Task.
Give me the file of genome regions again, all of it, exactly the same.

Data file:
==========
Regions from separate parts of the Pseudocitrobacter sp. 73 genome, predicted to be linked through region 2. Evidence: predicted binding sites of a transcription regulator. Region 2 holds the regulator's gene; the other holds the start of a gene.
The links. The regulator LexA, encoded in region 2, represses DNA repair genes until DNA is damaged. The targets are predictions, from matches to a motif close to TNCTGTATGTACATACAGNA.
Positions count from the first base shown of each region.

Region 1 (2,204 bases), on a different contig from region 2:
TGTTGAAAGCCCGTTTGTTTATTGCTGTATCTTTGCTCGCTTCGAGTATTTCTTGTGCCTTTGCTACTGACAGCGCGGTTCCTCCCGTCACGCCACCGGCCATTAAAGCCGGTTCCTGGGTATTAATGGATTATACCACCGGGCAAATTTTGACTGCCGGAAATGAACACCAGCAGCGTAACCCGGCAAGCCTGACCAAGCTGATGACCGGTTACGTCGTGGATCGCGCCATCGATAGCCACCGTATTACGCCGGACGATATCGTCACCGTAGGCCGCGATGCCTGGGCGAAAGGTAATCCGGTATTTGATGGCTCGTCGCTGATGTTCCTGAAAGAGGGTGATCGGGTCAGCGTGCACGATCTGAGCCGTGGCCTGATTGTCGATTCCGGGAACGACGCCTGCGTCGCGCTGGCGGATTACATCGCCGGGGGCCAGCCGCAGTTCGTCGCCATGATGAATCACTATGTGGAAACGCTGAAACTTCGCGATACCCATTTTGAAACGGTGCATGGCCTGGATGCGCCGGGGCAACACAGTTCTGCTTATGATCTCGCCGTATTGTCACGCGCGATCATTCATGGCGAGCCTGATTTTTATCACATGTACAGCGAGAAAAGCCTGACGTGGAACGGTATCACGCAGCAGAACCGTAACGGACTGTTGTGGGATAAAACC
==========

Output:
Regions from separate parts of the Pseudocitrobacter sp. 73 genome, predicted to be linked through region 2. Evidence: predicted binding sites of a transcription regulator. Region 2 holds the regulator's gene; the other holds the start of a gene.
The links. The regulator LexA, encoded in region 2, represses DNA repair genes until DNA is damaged. The targets are predictions, from matches to a motif close to TNCTGTATGTACATACAGNA.
Positions count from the first base shown of each region.

Region 1 (2,204 bases), on a different contig from region 2:
TGTTGAAAGCCCGTTTGTTTATTGCTGTATCTTTGCTCGCTTCGAGTATTTCTTGTGCCTTTGCTACTGACAGCGCGGTTCCTCCCGTCACGCCACCGGCCATTAAAGCCGGTTCCTGGGTATTAATGGATTATACCACCGGGCAAATTTTGACTGCCGGAAATGAACACCAGCAGCGTAACCCGGCAAGCCTGACCAAGCTGATGACCGGTTACGTCGTGGATCGCGCCATCGATAGCCACCGTATTACGCCGGACGATATCGTCACCGTAGGCCGCGATGCCTGGGCGAAAGGTAATCCGGTATTTGATGGCTCGTCGCTGATGTTCCTGAAAGAGGGTGATCGGGTCAGCGTGCACGATCTGAGCCGTGGCCTGATTGTCGATTCCGGGAACGACGCCTGCGTCGCGCTGGCGGATTACATCGCCGGGGGCCAGCCGCAGTTCGTCGCCATGATGAATCACTATGTGGAAACGCTGAAACTTCGCGATACCCATTTTGAAACGGTGCATGGCCTGGATGCGCCGGGGCAACACAGTTCTGCTTATGATCTCGCCGTATTGTCACGCGCGATCATTCATGGCGAGCCTGATTTTTATCACATGTACAGCGAGAAAAGCCTGACGTGGAACGGTATCACGCAGCAGAACCGTAACGGACTGTTGTGGGATAAAACC